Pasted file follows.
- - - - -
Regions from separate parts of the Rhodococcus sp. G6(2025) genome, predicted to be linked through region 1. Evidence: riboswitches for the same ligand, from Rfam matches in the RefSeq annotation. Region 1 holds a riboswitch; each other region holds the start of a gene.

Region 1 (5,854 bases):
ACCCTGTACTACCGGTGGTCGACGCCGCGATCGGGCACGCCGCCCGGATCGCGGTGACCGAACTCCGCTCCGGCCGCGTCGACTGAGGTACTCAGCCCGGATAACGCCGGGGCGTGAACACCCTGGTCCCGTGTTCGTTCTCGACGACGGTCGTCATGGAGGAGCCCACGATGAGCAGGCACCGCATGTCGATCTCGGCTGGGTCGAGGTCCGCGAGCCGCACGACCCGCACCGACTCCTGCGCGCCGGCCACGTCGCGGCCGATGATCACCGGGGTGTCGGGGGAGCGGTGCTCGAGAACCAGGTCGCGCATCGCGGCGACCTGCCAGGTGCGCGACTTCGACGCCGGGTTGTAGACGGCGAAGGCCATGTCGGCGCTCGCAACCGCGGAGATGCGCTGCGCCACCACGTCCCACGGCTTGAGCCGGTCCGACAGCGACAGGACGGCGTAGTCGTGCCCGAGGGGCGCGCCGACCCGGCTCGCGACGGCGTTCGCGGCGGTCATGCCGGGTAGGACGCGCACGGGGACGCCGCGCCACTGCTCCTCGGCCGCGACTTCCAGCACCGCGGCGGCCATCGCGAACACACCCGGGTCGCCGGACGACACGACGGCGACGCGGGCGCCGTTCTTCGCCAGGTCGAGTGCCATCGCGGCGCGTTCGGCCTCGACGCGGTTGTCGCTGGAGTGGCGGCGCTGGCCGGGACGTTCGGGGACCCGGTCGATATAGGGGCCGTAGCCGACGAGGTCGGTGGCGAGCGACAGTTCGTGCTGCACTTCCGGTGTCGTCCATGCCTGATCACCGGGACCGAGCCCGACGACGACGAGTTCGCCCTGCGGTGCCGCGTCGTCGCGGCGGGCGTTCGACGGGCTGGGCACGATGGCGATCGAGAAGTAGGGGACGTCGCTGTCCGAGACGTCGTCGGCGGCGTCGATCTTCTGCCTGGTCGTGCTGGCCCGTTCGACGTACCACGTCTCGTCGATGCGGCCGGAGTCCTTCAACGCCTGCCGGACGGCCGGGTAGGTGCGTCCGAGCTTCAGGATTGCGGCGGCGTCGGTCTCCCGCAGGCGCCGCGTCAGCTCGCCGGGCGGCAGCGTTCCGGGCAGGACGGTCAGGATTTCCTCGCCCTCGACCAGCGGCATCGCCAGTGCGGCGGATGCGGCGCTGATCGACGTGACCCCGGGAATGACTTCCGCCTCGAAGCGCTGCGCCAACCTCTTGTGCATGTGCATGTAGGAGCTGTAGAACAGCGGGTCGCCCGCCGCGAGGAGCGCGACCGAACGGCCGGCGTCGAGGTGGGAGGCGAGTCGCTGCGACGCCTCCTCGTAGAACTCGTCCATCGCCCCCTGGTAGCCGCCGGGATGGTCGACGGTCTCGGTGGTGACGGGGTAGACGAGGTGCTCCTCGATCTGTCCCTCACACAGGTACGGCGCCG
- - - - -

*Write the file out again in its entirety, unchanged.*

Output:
Regions from separate parts of the Rhodococcus sp. G6(2025) genome, predicted to be linked through region 1. Evidence: riboswitches for the same ligand, from Rfam matches in the RefSeq annotation. Region 1 holds a riboswitch; each other region holds the start of a gene.

Region 1 (5,854 bases):
ACCCTGTACTACCGGTGGTCGACGCCGCGATCGGGCACGCCGCCCGGATCGCGGTGACCGAACTCCGCTCCGGCCGCGTCGACTGAGGTACTCAGCCCGGATAACGCCGGGGCGTGAACACCCTGGTCCCGTGTTCGTTCTCGACGACGGTCGTCATGGAGGAGCCCACGATGAGCAGGCACCGCATGTCGATCTCGGCTGGGTCGAGGTCCGCGAGCCGCACGACCCGCACCGACTCCTGCGCGCCGGCCACGTCGCGGCCGATGATCACCGGGGTGTCGGGGGAGCGGTGCTCGAGAACCAGGTCGCGCATCGCGGCGACCTGCCAGGTGCGCGACTTCGACGCCGGGTTGTAGACGGCGAAGGCCATGTCGGCGCTCGCAACCGCGGAGATGCGCTGCGCCACCACGTCCCACGGCTTGAGCCGGTCCGACAGCGACAGGACGGCGTAGTCGTGCCCGAGGGGCGCGCCGACCCGGCTCGCGACGGCGTTCGCGGCGGTCATGCCGGGTAGGACGCGCACGGGGACGCCGCGCCACTGCTCCTCGGCCGCGACTTCCAGCACCGCGGCGGCCATCGCGAACACACCCGGGTCGCCGGACGACACGACGGCGACGCGGGCGCCGTTCTTCGCCAGGTCGAGTGCCATCGCGGCGCGTTCGGCCTCGACGCGGTTGTCGCTGGAGTGGCGGCGCTGGCCGGGACGTTCGGGGACCCGGTCGATATAGGGGCCGTAGCCGACGAGGTCGGTGGCGAGCGACAGTTCGTGCTGCACTTCCGGTGTCGTCCATGCCTGATCACCGGGACCGAGCCCGACGACGACGAGTTCGCCCTGCGGTGCCGCGTCGTCGCGGCGGGCGTTCGACGGGCTGGGCACGATGGCGATCGAGAAGTAGGGGACGTCGCTGTCCGAGACGTCGTCGGCGGCGTCGATCTTCTGCCTGGTCGTGCTGGCCCGTTCGACGTACCACGTCTCGTCGATGCGGCCGGAGTCCTTCAACGCCTGCCGGACGGCCGGGTAGGTGCGTCCGAGCTTCAGGATTGCGGCGGCGTCGGTCTCCCGCAGGCGCCGCGTCAGCTCGCCGGGCGGCAGCGTTCCGGGCAGGACGGTCAGGATTTCCTCGCCCTCGACCAGCGGCATCGCCAGTGCGGCGGATGCGGCGCTGATCGACGTGACCCCGGGAATGACTTCCGCCTCGAAGCGCTGCGCCAACCTCTTGTGCATGTGCATGTAGGAGCTGTAGAACAGCGGGTCGCCCGCCGCGAGGAGCGCGACCGAACGGCCGGCGTCGAGGTGGGAGGCGAGTCGCTGCGACGCCTCCTCGTAGAACTCGTCCATCGCCCCCTGGTAGCCGCCGGGATGGTCGACGGTCTCGGTGGTGACGGGGTAGACGAGGTGCTCCTCGATCTGTCCCTCACACAGGTACGGCGCCG